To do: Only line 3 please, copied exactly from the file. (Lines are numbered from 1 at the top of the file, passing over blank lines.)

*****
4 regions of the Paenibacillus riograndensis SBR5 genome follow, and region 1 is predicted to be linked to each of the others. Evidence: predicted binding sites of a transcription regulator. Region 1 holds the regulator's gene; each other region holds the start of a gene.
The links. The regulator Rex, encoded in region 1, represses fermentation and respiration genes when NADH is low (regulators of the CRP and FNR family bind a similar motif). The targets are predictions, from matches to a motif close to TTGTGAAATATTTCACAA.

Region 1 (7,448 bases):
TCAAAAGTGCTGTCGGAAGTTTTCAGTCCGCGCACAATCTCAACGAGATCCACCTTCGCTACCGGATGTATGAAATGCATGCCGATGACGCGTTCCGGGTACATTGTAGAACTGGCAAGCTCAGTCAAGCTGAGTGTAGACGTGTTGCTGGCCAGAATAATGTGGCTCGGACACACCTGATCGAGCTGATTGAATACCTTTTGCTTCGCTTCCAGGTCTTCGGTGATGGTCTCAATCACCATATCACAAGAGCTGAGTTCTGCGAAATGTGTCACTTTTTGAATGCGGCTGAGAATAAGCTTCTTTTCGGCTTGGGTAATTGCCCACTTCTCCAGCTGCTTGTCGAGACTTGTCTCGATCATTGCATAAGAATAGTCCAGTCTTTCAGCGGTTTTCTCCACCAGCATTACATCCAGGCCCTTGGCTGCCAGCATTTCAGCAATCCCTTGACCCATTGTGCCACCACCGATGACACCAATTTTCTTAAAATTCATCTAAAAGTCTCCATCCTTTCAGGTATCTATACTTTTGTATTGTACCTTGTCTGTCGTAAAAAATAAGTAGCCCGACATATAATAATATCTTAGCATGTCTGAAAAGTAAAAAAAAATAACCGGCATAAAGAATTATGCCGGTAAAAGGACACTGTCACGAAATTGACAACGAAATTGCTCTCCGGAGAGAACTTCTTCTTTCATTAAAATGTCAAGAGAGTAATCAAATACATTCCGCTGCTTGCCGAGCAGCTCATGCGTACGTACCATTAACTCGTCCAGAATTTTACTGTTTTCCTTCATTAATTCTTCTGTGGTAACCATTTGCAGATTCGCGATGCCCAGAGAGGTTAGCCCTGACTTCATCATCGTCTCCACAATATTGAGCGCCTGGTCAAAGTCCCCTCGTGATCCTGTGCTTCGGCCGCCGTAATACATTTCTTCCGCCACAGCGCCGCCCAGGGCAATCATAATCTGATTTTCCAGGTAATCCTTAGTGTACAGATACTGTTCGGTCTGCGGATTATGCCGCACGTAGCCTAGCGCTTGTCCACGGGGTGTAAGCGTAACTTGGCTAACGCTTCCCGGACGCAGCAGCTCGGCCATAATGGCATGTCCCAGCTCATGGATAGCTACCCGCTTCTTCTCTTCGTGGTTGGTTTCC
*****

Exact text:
Region 1 (7,448 bases):